Naikoon Provincial Park

Port Clements, British Columbia

This 69,166 hectare park is located on the northeast tip of Graham Island and features over 100 km of sandy beaches, old growth forests, and numerous bogs. It is part of the Hecate Depression and is low and flat. The weather here is mostly mild, but severe rain, wind, and fog can occur at any time. The park is accessible from Tlell and Masset at the southern and northwestern edges of the park. The coastal areas are most easily accessible while the interior of the park is a wilderness area. Agate Beach and Misty Meadows are year-round campgrounds with cold water taps and pit toilets. There are a few wilderness huts throughout the park. Back-country camping is also allowed throughout the park, and the park streams and lakes serve as an important source of drinking water.

This park is very popular in the summer and offers clamming and beach-combing, hiking, ATV driving, wildlife watching, and famous fresh and saltwater fishing. The park also boasts a diverse population introduced and native wildlife, migratory birds, and interesting sub-species of mainland birds.

WATER QUALITY
  • No data available
  • Current Status
  • This status is based on the latest sample, taken on July 17th, 2012. Fraser Riverkeeper updates the status of this beach as soon as test results become available. These results were posted to Swim Guide on at
For water quality icon legend, click:   
CURRENT WEATHER
12°C
Chance of heavy rain
MONITORING FREQUENCY

Naikoon Provincial Park is not sampled

SOURCE INFORMATION

Northern Health's responsibility in Northern British Columbia is from the Queen Charlotte Islands to the Alberta border, and as far south as Quesnel. There is a map of Northern Health’s jurisdictional boundaries on the Northern Health website at https://northernhealth.ca/AboutUs.aspx

British Columbia health departments select and test water quality found at primary (swimming) and secondary (non-swimming) contact beaches across the province, following the Canadian Recreational Water Quality Guidelines. Most health departments in the interior test for E. coli from May to September (except for Vancouver Island Health Authority, which tests from June to September). Samples are collected weekly with a minimum of 5 test samples collected in a month. Warnings are posted by Fraser Riverkeeper if the 30-day geometric mean rises above 100 E. coli / 100 ml of water. There is currently no regular monitoring of these beaches.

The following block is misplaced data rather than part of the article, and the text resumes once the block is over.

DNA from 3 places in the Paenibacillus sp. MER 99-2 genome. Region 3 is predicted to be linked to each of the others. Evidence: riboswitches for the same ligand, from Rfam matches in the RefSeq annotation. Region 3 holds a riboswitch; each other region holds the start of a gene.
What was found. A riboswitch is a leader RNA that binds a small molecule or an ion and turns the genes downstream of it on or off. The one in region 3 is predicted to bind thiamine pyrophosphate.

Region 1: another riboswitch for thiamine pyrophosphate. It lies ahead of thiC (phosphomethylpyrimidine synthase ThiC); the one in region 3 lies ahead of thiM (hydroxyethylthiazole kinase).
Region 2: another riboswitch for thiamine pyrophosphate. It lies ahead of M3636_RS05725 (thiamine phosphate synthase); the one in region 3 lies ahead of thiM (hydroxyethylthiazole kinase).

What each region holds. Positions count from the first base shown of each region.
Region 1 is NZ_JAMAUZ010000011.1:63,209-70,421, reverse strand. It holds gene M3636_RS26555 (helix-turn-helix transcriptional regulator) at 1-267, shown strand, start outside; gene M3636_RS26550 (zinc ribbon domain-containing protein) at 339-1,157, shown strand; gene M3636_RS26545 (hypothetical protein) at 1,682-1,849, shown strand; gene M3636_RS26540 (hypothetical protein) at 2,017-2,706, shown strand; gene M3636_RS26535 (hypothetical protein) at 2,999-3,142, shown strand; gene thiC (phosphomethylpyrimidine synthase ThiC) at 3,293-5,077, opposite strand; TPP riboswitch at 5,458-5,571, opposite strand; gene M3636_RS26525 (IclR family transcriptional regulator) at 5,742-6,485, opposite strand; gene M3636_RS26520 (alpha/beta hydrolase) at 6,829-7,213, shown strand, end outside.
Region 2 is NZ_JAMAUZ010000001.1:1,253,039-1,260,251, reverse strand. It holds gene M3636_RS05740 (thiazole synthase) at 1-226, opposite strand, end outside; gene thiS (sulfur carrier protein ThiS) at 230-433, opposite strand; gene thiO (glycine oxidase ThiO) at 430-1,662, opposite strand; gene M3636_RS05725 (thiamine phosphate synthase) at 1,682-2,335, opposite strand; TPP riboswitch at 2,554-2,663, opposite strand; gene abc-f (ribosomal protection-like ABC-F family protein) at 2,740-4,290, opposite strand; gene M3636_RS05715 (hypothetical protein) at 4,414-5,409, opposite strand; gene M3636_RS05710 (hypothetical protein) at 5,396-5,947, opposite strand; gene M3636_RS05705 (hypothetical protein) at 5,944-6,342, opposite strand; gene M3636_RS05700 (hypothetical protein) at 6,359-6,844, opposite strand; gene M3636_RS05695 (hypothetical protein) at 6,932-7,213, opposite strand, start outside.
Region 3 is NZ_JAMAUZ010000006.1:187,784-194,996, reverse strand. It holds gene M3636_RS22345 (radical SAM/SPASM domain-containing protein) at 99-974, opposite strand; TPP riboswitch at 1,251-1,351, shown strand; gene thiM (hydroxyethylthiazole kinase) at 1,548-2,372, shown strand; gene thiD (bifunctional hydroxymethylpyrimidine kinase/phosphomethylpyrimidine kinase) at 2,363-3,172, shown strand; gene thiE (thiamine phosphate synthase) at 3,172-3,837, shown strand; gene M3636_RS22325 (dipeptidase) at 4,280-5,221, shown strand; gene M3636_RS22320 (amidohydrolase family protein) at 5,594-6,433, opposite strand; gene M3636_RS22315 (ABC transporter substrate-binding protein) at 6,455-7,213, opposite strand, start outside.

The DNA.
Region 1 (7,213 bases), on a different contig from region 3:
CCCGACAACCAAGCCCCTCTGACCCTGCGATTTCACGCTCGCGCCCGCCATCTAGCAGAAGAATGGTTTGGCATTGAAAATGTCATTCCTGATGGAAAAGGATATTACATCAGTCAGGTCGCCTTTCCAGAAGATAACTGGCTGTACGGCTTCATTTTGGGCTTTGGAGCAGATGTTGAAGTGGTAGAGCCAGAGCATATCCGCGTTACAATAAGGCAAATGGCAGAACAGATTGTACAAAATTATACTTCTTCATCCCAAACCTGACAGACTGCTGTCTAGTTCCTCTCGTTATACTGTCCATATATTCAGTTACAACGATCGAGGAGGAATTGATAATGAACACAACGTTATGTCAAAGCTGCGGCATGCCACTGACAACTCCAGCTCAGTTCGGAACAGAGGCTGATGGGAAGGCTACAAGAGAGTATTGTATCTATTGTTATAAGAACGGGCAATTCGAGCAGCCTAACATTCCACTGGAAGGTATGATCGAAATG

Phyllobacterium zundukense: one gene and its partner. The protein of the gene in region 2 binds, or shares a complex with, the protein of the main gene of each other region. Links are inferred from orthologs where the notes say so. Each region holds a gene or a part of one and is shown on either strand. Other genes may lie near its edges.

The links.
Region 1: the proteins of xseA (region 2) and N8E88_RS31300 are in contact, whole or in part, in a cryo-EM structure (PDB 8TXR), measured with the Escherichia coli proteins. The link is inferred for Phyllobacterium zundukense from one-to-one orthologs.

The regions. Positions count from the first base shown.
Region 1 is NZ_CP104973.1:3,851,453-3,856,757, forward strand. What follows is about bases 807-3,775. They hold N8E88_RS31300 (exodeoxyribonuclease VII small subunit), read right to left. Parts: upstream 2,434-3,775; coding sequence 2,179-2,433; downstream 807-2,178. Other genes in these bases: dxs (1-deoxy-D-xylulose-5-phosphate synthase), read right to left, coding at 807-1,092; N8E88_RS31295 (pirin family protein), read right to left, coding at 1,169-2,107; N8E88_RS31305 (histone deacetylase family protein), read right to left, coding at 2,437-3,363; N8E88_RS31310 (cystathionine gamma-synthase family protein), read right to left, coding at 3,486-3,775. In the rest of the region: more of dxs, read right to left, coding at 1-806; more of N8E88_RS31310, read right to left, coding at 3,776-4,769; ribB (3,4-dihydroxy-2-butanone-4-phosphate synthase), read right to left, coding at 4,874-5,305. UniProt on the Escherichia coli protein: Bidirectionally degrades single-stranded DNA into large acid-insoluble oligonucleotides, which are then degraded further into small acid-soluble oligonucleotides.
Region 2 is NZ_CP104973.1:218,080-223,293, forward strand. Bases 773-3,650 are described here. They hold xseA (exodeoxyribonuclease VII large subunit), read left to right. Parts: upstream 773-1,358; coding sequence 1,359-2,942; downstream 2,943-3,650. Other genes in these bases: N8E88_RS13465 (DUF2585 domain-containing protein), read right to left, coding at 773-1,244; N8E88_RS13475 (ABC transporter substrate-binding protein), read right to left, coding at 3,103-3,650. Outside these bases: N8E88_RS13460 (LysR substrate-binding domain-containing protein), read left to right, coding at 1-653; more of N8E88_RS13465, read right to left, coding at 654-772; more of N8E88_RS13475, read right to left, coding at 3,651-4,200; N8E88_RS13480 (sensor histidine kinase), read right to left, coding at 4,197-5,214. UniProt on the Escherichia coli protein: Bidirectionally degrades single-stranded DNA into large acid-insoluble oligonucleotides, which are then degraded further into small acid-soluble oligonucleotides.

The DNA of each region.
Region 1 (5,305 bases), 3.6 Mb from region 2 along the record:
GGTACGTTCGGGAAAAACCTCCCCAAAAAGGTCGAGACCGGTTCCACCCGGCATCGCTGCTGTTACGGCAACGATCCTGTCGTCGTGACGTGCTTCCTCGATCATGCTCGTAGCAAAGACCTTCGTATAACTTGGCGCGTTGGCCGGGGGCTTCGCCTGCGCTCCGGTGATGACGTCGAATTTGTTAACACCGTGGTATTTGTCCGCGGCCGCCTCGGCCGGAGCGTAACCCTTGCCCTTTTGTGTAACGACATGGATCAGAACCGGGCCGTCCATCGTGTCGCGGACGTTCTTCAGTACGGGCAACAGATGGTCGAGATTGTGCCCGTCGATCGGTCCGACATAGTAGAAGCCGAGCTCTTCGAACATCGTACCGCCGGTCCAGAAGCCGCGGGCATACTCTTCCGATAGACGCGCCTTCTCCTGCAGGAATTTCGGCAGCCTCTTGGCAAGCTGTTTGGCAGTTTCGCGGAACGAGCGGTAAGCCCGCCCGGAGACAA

WATER QUALITY GRAPH

Naikoon Provincial Park

Port Clements, British Columbia

WATER QUALITY
  • No data available
  • Current Status
  • This status is based on the latest sample, taken on July 17th, 2012. Fraser Riverkeeper updates the status of this beach as soon as test results become available. These results were posted to Swim Guide on at
For water quality icon legend, click:   
CURRENT WEATHER
12°C
Chance of heavy rain

This 69,166 hectare park is located on the northeast tip of Graham Island and features over 100 km of sandy beaches, old growth forests, and numerous bogs. It is part of the Hecate Depression and is low and flat. The weather here is mostly mild, but severe rain, wind, and fog can occur at any time. The park is accessible from Tlell and Masset at the southern and northwestern edges of the park. The coastal areas are most easily accessible while the interior of the park is a wilderness area. Agate Beach and Misty Meadows are year-round campgrounds with cold water taps and pit toilets. There are a few wilderness huts throughout the park. Back-country camping is also allowed throughout the park, and the park streams and lakes serve as an important source of drinking water.

This park is very popular in the summer and offers clamming and beach-combing, hiking, ATV driving, wildlife watching, and famous fresh and saltwater fishing. The park also boasts a diverse population introduced and native wildlife, migratory birds, and interesting sub-species of mainland birds.

MONITORING FREQUENCY

Naikoon Provincial Park is not sampled

SOURCE INFORMATION

Northern Health's responsibility in Northern British Columbia is from the Queen Charlotte Islands to the Alberta border, and as far south as Quesnel. There is a map of Northern Health’s jurisdictional boundaries on the Northern Health website at https://northernhealth.ca/AboutUs.aspx

British Columbia health departments select and test water quality found at primary (swimming) and secondary (non-swimming) contact beaches across the province, following the Canadian Recreational Water Quality Guidelines. Most health departments in the interior test for E. coli from May to September (except for Vancouver Island Health Authority, which tests from June to September). Samples are collected weekly with a minimum of 5 test samples collected in a month. Warnings are posted by Fraser Riverkeeper if the 30-day geometric mean rises above 100 E. coli / 100 ml of water. There is currently no regular monitoring of these beaches.

WATER QUALITY GRAPH



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